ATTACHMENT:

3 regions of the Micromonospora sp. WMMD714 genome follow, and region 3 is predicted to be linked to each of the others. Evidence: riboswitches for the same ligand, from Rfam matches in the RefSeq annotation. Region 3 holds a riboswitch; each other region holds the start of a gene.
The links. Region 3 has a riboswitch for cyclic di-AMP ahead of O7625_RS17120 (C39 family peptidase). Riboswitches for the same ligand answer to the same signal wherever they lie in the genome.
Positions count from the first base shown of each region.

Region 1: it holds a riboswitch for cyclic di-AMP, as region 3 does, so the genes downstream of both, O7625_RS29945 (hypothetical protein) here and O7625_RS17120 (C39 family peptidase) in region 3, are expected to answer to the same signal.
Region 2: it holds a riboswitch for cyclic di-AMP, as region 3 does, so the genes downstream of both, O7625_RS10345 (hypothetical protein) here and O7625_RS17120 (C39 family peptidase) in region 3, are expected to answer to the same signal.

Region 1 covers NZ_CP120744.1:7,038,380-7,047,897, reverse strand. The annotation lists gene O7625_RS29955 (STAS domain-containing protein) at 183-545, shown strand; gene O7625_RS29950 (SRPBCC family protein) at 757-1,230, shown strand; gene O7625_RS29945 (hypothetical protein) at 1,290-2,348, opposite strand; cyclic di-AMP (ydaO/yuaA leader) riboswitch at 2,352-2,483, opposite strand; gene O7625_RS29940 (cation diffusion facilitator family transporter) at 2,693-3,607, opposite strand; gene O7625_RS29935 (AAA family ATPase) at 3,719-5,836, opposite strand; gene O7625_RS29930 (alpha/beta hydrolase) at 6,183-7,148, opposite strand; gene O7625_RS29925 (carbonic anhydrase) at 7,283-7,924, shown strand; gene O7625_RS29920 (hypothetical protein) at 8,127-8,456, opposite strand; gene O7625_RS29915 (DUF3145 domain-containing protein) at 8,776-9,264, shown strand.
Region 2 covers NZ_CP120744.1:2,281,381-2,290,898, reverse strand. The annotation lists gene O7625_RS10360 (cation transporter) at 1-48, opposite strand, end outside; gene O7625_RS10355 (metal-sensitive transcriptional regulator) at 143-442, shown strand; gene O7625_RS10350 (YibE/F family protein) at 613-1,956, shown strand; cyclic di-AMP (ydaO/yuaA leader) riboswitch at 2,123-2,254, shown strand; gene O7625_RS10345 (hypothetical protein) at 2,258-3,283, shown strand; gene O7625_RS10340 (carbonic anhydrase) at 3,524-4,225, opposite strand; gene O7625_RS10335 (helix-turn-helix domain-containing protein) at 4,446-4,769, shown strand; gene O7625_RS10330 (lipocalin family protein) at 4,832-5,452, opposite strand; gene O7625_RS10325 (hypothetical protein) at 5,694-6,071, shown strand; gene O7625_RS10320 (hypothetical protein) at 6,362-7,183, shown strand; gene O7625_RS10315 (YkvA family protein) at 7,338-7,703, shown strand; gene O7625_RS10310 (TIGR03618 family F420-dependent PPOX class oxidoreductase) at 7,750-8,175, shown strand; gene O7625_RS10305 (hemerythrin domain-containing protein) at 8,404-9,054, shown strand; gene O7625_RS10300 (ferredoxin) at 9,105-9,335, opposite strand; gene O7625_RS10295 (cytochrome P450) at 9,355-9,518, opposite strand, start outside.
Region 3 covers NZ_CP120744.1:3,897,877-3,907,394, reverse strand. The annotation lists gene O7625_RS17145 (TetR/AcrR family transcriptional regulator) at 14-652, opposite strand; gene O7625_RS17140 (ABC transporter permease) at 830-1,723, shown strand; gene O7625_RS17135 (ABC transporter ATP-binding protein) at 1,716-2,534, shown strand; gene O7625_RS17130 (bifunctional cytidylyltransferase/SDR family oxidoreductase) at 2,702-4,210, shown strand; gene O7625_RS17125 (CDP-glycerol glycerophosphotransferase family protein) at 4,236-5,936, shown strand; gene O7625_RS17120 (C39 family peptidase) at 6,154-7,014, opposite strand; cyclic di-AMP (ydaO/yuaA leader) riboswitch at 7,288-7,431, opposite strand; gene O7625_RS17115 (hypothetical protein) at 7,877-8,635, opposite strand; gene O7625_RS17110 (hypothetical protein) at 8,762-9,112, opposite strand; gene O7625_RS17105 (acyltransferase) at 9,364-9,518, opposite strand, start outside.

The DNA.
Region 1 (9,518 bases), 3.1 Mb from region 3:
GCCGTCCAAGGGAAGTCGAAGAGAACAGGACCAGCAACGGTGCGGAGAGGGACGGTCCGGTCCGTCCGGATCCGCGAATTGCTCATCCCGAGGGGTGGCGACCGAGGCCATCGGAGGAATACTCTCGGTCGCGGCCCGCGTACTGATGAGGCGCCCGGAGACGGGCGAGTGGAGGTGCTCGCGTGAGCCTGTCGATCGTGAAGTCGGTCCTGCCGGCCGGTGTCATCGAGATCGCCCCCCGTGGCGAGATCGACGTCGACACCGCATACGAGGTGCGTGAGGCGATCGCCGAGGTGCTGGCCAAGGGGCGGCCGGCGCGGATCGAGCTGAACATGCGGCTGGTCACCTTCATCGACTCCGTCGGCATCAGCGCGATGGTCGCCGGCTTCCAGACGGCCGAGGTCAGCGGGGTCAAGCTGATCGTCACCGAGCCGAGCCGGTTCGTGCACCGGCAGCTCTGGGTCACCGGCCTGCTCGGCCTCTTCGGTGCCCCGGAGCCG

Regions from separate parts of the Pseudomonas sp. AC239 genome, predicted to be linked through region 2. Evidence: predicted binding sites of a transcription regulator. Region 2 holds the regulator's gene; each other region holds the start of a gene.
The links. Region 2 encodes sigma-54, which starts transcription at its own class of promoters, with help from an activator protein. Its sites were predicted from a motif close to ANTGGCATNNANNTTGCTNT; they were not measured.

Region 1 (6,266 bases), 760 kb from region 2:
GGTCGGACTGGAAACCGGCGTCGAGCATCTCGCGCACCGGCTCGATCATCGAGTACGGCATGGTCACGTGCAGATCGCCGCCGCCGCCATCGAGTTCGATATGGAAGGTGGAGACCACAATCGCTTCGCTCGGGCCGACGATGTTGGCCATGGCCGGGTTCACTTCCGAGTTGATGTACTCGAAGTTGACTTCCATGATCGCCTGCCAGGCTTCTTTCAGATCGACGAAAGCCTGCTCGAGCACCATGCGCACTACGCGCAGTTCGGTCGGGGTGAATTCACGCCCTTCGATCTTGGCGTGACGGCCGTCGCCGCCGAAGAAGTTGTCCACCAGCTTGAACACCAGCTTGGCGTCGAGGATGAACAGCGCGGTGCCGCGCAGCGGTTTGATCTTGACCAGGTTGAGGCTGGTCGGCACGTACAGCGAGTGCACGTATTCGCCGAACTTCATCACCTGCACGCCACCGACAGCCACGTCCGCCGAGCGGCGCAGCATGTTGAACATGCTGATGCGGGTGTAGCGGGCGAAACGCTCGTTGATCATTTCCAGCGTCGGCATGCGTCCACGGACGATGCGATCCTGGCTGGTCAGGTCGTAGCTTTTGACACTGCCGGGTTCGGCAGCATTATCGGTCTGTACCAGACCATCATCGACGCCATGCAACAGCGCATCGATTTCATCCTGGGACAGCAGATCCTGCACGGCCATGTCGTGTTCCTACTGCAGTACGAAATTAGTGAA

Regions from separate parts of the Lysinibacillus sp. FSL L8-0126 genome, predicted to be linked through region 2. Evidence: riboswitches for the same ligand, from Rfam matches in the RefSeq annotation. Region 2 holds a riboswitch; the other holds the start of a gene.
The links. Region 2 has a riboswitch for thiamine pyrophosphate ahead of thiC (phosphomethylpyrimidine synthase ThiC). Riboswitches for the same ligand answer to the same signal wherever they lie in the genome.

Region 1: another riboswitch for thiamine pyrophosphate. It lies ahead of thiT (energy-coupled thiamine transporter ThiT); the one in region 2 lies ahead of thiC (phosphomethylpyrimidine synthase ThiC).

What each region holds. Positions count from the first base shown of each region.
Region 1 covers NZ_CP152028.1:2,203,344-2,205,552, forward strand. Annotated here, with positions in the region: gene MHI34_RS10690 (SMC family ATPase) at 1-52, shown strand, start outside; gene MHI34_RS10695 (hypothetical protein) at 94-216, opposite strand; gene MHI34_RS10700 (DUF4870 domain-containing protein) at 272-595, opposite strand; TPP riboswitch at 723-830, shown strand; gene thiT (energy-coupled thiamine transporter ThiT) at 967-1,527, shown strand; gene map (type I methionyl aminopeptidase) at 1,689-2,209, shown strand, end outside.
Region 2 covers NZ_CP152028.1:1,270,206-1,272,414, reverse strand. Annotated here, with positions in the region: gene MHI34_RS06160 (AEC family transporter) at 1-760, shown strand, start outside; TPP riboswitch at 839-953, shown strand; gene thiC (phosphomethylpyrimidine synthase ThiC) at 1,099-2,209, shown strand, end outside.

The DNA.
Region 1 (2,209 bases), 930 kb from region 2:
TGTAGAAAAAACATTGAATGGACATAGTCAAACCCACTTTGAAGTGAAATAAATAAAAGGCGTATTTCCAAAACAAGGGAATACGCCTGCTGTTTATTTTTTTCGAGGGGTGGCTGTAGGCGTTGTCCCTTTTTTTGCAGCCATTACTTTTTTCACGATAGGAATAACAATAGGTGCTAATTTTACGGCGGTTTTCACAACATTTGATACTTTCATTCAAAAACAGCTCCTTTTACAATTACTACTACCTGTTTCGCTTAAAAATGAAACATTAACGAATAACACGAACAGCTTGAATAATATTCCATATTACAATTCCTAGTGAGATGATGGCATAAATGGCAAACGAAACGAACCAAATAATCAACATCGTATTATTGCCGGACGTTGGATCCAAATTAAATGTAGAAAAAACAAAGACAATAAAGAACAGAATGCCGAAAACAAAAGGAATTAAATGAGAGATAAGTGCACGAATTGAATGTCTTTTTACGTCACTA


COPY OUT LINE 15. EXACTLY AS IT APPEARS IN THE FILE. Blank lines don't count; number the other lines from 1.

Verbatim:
GGTCGGACTGGAAACCGGCGTCGAGCATCTCGCGCACCGGCTCGATCATCGAGTACGGCATGGTCACGTGCAGATCGCCGCCGCCGCCATCGAGTTCGATATGGAAGGTGGAGACCACAATCGCTTCGCTCGGGCCGACGATGTTGGCCATGGCCGGGTTCACTTCCGAGTTGATGTACTCGAAGTTGACTTCCATGATCGCCTGCCAGGCTTCTTTCAGATCGACGAAAGCCTGCTCGAGCACCATGCGCACTACGCGCAGTTCGGTCGGGGTGAATTCACGCCCTTCGATCTTGGCGTGACGGCCGTCGCCGCCGAAGAAGTTGTCCACCAGCTTGAACACCAGCTTGGCGTCGAGGATGAACAGCGCGGTGCCGCGCAGCGGTTTGATCTTGACCAGGTTGAGGCTGGTCGGCACGTACAGCGAGTGCACGTATTCGCCGAACTTCATCACCTGCACGCCACCGACAGCCACGTCCGCCGAGCGGCGCAGCATGTTGAACATGCTGATGCGGGTGTAGCGGGCGAAACGCTCGTTGATCATTTCCAGCGTCGGCATGCGTCCACGGACGATGCGATCCTGGCTGGTCAGGTCGTAGCTTTTGACACTGCCGGGTTCGGCAGCATTATCGGTCTGTACCAGACCATCATCGACGCCATGCAACAGCGCATCGATTTCATCCTGGGACAGCAGATCCTGCACGGCCATGTCGTGTTCCTACTGCAGTACGAAATTAGTGAA